from The American Heritage® Dictionary of the English Language, 5th Edition.

  • noun The concealing of personnel or equipment from an enemy by making them appear to be part of the natural surroundings.
  • noun A shape or coloring that conceals.
  • noun Cloth, netting, or other material used for camouflage.
  • noun Fabric or a garment dyed in splotches of green, brown, and tan, used for camouflage in certain environments.
  • intransitive verb To conceal by the use of camouflage.
  • intransitive verb To conceal, usually through misrepresentation or other artifice: synonym: disguise.
  • intransitive verb To use camouflage for concealment.

from Wiktionary, Creative Commons Attribution/Share-Alike License.

  • noun A disguise or covering up.
  • noun The act of disguising.
  • noun textiles A pattern on clothing consisting of irregularly shaped patches that are either greenish/brownish, brownish/whitish, or bluish/whitish, as used by ground combat forces.
  • noun biology Resemblance of an organism to its surroundings for avoiding detection
  • noun Clothes made from camouflage fabric, for concealment in combat or hunting.
  • verb To hide or disguise something by covering it up or changing the way it looks.

from WordNet 3.0 Copyright 2006 by Princeton University. All rights reserved.

  • noun the act of concealing the identity of something by modifying its appearance
  • noun fabric dyed with splotches of green and brown and black and tan; intended to make the wearer of a garment made of this fabric hard to distinguish from the background
  • noun device or stratagem for concealment or deceit
  • verb disguise by camouflaging; exploit the natural surroundings to disguise something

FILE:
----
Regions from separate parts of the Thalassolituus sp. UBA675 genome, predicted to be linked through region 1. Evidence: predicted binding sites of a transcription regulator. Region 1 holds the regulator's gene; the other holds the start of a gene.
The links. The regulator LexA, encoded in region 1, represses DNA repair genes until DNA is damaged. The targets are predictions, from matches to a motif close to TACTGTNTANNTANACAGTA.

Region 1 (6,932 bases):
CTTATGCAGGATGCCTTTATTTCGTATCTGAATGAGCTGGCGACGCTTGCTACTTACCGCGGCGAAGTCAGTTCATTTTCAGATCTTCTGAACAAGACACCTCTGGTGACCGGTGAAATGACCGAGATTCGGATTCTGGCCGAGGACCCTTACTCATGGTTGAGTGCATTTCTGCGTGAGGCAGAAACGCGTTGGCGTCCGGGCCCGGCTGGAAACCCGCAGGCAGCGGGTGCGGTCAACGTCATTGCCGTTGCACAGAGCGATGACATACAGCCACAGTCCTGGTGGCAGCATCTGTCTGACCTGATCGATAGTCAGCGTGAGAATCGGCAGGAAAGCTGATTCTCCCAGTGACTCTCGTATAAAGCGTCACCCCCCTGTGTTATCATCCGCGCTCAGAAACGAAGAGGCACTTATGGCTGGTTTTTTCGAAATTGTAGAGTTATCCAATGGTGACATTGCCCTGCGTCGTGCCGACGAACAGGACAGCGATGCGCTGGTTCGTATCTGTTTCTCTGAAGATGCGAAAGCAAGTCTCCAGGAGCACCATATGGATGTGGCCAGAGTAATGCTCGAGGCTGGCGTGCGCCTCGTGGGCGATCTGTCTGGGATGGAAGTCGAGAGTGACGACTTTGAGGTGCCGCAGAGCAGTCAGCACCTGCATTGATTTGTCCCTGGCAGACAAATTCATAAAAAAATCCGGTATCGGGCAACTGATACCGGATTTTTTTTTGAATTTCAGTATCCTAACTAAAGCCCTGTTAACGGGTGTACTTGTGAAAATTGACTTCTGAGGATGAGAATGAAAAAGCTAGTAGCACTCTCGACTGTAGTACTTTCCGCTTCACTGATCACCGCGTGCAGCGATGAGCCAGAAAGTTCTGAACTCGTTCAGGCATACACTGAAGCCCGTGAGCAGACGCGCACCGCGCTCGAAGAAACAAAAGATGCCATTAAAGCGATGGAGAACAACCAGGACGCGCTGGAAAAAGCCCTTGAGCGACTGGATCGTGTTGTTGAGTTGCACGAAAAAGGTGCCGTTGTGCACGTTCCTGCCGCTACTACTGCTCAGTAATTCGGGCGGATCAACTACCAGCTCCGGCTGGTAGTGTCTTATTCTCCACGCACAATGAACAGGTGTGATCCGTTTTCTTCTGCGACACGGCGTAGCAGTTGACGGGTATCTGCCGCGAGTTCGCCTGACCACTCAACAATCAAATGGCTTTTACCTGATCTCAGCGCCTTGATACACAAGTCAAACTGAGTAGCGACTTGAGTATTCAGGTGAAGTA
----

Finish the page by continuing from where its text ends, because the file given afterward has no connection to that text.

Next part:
• noun an outward semblance that misrepresents the true nature of something


from The American Heritage® Dictionary of the English Language, 4th Edition

[French, from camoufler, to disguise, alteration (influenced by camouflet, snub, smoke blown in one's face) of Italian camuffare.]

from Wiktionary, Creative Commons Attribution/Share-Alike License

Borrowing from French camouflage, from camoufler ("to veil, disguise"), alteration (due to camouflet "smoke blown in one's face") of Italian camuffare ("to muffle the head"), from ca- (from Italian capo "head") + muffare ("to muffle"), from Medieval Latin muffula, muffla ("muff"), from Frankish *molfell (“soft garment made of hide”) from *mol (“softened, forworn”) (akin to Old High German molawēn "to soften", Middle High German molwic "soft") + *fell (“hide, skin”), from Proto-Germanic *fellan (“skin, film, fleece”), from Proto-Indo-European *pel(e)(w)-, *plē(w)- (“skin, hide”). Akin to Old High German fel ("fell, skin, hide"), Old English fell ("fell, skin, hide"). Alternate etymology traces the Italian and Medieval Latin words to Middle High German mouwe, mōwe ("sleeve") (German Muff "muff", Dutch mouw "sleeve") from Proto-Germanic *mawwō (“sleeve”) + fell "skin". More at mulch, fell.


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  • Colonel Gathersoles, O.B.E., was a warrior with his country's colours blazoned all over his face. He had red veins down his nose, a white moustache, and mild blue eyes. The mildness was nature's camouflage. -- ''Yashima, or, The Gorgeous West'' by R T Sherwood, 1931.

    December 24, 2008

  • JM can’t find his camouflage gear.

    July 4, 2011

  • Some good animal examples, and not chameleons!

    January 22, 2013